Danum Valley, 21 March 2014: A rare Sumatran rhino was successfully translocated late afternoon on Friday 21 from a very remote area in Danum Valley, to join a male (Tam) and a female (Puntong) rhinos at the Borneo Rhino Sanctuary (BRS) Facilities in Tabin Wildlife Reserve. Named Iman, after a small river near where she was caught, her rescue was a result of a year of intense efforts to make every last rhino in Malaysia count towards efforts to prevent the extinction of one of the world’s most critically endangered species.
Datuk Seri Panglima Masidi Manjun, Minister of Culture, Tourism and Environment said “The State Cabinet agreed in March 2013 that the only way we can ensure that every Sumatran rhino in Sabah plays a role to save the species is to bring all of them into a managed, fenced facility, with the necessary local and global expertise and collaboration to breed them”.
“In February this year, the State Cabinet agreed that we should loan our male, Tam, to Cincinnati Zoo for breeding as part of that collaboration. If Iman proves to be fertile, there might be no necessity for Tam to fly to Cincinnati to mate with a ‘foreign bride’. In fact the State Cabinet approval to send him to the US in the first place was conditional upon our failure to catch a fertile young female rhino at Danum within a reasonable time to mate with Tam,” added Masidi.
“We also hope that with the continued support and expertise on rhino reproductive biology from the Leibniz Institute for Zoo and Wildlife based in Berlin, Germany, we will have baby rhinos very soon,” concluded Masidi.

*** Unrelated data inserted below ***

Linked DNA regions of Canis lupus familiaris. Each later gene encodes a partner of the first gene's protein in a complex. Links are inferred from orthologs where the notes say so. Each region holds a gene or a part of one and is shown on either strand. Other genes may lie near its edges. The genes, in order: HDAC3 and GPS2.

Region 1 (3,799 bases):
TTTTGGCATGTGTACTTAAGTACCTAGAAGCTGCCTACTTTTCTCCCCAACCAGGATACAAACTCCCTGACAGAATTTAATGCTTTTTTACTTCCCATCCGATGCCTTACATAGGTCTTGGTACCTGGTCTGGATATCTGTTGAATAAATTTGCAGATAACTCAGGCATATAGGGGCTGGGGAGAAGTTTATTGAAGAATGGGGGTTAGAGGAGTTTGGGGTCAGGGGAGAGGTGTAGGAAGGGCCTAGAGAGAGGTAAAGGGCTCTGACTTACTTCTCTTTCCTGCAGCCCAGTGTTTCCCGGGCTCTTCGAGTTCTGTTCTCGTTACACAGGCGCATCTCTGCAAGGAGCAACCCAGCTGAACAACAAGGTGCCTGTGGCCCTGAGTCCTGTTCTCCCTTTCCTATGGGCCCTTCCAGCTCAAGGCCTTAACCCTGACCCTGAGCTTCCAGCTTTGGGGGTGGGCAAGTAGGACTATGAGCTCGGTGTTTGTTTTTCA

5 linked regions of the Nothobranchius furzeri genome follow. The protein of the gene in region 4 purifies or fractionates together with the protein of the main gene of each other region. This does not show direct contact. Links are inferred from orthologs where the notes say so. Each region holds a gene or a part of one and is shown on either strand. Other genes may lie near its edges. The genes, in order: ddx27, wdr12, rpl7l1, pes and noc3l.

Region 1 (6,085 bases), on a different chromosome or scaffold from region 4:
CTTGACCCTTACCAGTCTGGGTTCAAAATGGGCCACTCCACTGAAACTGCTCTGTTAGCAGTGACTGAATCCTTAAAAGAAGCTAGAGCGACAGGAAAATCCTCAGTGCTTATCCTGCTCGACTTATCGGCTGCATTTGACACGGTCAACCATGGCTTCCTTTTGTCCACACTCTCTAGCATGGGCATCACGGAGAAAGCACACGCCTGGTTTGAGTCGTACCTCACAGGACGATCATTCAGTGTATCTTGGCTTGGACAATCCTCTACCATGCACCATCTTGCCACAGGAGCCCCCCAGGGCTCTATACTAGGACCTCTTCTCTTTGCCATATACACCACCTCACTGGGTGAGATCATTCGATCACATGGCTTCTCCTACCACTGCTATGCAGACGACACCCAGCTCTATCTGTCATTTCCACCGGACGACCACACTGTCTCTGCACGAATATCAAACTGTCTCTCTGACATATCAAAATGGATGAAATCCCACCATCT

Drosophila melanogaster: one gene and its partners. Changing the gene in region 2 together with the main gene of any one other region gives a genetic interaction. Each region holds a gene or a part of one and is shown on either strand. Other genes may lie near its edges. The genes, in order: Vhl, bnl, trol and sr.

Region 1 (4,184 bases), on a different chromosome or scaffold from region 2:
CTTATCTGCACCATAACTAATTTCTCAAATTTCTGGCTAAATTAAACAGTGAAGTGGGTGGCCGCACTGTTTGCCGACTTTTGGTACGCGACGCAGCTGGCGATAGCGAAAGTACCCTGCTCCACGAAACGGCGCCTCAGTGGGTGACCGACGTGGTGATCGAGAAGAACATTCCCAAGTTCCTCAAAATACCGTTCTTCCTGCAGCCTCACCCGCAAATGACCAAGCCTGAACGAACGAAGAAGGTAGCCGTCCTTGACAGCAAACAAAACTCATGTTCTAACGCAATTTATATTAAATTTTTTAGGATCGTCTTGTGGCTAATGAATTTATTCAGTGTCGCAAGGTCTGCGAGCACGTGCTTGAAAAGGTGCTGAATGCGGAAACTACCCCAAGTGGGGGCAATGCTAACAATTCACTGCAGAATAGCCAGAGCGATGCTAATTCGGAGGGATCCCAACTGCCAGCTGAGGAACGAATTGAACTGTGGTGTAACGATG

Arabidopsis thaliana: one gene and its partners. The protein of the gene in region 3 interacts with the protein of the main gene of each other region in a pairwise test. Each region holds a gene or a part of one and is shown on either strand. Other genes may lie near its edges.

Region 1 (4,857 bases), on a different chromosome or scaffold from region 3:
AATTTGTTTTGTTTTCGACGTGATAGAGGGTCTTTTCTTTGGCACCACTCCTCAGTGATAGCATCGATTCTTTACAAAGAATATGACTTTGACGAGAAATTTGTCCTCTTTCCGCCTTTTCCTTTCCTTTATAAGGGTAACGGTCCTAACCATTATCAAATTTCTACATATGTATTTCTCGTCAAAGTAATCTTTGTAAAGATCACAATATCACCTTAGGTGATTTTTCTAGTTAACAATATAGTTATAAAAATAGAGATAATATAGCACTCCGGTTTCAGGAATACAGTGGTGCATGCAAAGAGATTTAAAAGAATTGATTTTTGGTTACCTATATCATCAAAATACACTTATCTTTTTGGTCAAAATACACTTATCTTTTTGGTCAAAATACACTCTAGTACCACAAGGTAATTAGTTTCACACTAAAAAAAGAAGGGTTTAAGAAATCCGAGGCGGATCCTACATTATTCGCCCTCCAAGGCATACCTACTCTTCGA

Sime Darby Foundation’s Chairman, Tun Musa Hitam, who expressed jubilation with Iman’s rescue and successful translocation efforts said “I would like to thank and congratulate everyone involved in this effort. All the hard work has paid off and we have another opportunity to help save this magnificent species from extinction”.
Datuk Dr Laurentius Ambu, Director of Sabah Wildlife Department said “The Sumatran rhino is on the verge of extinction in Sabah. Bringing them into captive conditions allows us to maximize the chance that each rhino can help save the species”.
“My Department has been working on this with Borneo Rhino Alliance (BORA) and other partners including WWF Malaysia and Yayasan Sabah. Once Iman is settled into Tabin, we will review all the potential options on how she can best contribute to her species. We hope that this success will act as a boost to international collaboration on the Sumatran rhino, and through BORA try to engage with our counterparts in Indonesia,” added Ambu.
“I would like to congratulate BORA, WWF Malaysia, Yayasan Sabah, Sabah Forestry Department and my own staff and especially the Wildlife Rescue Unit who worked tirelessly on this rescue operation. Not forgetting Erickson Air-Crane Inc, without the use of their huge Sikorsky S-64 Helicopter, this rescue would not have been impossible. My sincere gratitude also goes to Sime Darby Foundation, which funded this rescue operation as well as the Malaysian Palm Oil Council, which funds our Wildlife Rescue Unit. This operation is all that serious wildlife conservation work should be about,” concluded Ambu.